Well seen, well said, Prof. Abraham, general applause! - Now there is, however, the case that someone who demands the approval of the audience with such a sure effect, arouses the desire for contradiction precisely because of this. No, one really cannot say anything against Abraham's remarks on the upgrading of non-scriptural forms of poetic expression (2005) or the unavailability of literary works of art (2010); but maybe this is the first gateway for a slight skepticism. If nothing can be objected to what Abraham brings up, if everyone nods their heads in agreement, assuring left and right: “That had to be said once, and he said it beautifully”: then the question arises where the explosive power is actually of what he puts forward. If it doesn't hurt anyone: where is the point, the punch line, of what has been said? Yes, films are also important and valuable, no, the hegemony of German-language canonical literature can no longer be justified by anything in a migration society, yes, as a tourist you only scratch the surface of a culture that you want to get hold of, and just like that it is for those who approach literary texts with an appropriative gesture; No, interpretations are not something that one could infer from a literary text like the mineral treasure from the territory to be opened up: Who would not sign all of this? But if it is so easy to sign, then in the end the pleasant, well-deserved applause is possibly - too easily earned? Telling the audience truths that they like to hear is not a big risk; tell them truths they are don't like to hear: that is more difficult, also bolder.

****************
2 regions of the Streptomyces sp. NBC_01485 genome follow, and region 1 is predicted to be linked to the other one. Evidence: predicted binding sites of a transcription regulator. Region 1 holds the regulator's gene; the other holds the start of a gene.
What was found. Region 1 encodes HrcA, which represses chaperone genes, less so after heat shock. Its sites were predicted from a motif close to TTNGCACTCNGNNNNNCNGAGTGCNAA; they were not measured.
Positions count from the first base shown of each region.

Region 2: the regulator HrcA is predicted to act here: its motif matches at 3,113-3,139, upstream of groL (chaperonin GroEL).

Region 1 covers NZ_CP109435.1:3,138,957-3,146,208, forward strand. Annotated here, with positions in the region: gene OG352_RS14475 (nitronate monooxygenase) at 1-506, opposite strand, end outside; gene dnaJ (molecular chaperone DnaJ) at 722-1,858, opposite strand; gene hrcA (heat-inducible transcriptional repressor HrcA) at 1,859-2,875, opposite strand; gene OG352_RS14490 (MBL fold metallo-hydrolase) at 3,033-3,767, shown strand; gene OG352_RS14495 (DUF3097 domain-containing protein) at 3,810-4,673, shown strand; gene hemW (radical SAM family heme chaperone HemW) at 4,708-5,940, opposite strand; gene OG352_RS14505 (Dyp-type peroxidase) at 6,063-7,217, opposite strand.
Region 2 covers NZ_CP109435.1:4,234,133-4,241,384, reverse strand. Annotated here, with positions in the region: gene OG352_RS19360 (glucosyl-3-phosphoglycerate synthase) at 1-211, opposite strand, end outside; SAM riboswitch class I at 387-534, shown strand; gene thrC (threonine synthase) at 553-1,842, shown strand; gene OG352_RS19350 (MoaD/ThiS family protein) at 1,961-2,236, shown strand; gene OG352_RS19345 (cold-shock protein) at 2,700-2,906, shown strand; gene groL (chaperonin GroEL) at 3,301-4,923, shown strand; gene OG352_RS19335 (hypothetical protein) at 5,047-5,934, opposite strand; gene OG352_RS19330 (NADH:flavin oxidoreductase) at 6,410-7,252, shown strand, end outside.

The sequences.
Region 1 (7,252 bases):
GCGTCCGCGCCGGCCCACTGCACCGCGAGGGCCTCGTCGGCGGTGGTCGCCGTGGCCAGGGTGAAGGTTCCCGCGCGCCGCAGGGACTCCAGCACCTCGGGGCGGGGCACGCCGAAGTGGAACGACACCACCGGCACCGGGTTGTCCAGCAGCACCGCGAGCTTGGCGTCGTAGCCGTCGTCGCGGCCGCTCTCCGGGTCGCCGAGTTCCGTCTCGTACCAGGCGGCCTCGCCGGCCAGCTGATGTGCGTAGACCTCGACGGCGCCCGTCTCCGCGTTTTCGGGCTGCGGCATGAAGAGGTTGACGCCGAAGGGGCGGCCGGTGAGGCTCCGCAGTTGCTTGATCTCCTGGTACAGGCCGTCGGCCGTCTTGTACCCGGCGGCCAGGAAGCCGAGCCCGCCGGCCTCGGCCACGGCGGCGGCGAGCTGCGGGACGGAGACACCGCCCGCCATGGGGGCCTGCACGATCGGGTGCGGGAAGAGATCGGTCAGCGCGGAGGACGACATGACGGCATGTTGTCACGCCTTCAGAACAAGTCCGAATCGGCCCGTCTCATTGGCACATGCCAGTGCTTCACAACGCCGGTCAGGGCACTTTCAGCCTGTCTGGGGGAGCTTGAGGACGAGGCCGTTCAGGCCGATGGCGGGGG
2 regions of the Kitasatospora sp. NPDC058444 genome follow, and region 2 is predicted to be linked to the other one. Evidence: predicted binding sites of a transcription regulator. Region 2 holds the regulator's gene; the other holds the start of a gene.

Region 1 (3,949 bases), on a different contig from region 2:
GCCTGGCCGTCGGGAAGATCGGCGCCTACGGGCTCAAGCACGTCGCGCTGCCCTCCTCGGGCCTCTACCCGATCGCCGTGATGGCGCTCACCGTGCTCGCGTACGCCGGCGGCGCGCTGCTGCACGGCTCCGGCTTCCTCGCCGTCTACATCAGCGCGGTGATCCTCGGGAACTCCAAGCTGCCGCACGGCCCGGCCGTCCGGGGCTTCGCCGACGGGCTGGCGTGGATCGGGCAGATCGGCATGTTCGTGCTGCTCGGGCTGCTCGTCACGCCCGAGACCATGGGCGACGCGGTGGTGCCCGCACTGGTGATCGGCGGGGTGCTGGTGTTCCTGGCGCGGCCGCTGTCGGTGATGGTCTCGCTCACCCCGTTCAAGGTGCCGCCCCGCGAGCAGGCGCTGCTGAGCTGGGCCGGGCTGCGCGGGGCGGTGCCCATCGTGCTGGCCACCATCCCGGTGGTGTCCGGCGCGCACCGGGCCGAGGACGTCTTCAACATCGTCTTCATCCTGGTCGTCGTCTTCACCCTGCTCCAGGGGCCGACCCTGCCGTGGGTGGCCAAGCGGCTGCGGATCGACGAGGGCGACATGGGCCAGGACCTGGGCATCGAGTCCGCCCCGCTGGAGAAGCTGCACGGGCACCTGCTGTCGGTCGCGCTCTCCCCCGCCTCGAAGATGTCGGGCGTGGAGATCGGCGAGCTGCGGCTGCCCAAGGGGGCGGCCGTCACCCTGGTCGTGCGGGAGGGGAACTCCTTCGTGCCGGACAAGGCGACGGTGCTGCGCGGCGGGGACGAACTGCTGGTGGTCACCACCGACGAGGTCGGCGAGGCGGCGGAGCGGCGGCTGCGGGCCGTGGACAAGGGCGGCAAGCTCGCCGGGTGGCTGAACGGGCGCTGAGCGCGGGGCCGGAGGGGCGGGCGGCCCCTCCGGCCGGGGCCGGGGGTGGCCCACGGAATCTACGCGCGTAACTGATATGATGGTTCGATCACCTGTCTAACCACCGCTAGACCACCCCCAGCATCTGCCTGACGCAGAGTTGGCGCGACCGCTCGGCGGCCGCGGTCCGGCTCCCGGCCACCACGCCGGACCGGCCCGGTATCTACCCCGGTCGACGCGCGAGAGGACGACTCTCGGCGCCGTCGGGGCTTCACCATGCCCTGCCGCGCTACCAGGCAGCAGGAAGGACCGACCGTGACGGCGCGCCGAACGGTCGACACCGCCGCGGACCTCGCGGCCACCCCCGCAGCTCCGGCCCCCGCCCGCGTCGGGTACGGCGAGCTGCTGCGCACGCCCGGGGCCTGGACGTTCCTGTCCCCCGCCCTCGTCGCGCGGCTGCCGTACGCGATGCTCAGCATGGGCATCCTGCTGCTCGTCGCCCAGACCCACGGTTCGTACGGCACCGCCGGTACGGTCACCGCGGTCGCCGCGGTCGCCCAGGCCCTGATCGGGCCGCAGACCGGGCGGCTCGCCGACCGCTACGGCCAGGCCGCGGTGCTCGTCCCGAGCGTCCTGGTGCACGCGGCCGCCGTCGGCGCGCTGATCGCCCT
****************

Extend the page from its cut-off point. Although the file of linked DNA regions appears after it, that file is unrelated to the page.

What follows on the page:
2. Small cracks in archaic and other text torsos

The fact that Ulf Abraham tends to make things a little easy for himself from the height of his panoptic gaze is sometimes noticeable in certain carelessness in detail. He is referring, for example, to the famous Rilke poem about the ancient image of a god, which has only been handed down in fragments and which, even half-destroyed as a monumental work of art, gives the viewer a shudder of his majesty. Quote Abraham, for his part with a Rilke quote at the beginning: “'It doesn't help you. You have to / change your life ‘, it says in Rilkes Archaic torso of Apollo“(Abraham 2010, 16, italics OK). - Hui, what a thunderous word. But is it really called that? So, first of all, the poem quoted is not called Archaic torso of Apollo, with a-umlaut, but Archaic torso of Apollo, with an unusual colon on the i so as not to blur the vowel syllables ('archa-isch'), and with a second o at the beginning of the god's name. Well, these may be small things when it comes down to the existential clout of the work of art. But where, please, does Rilke say “It won't help you”? A look at the two three-line closing stanzas of the famous sonnet reveals the following wording (here quoted from: German poems. An anthology. Ed. Dietrich Bode. Stuttgart: Reclam 2018. S. 282f.):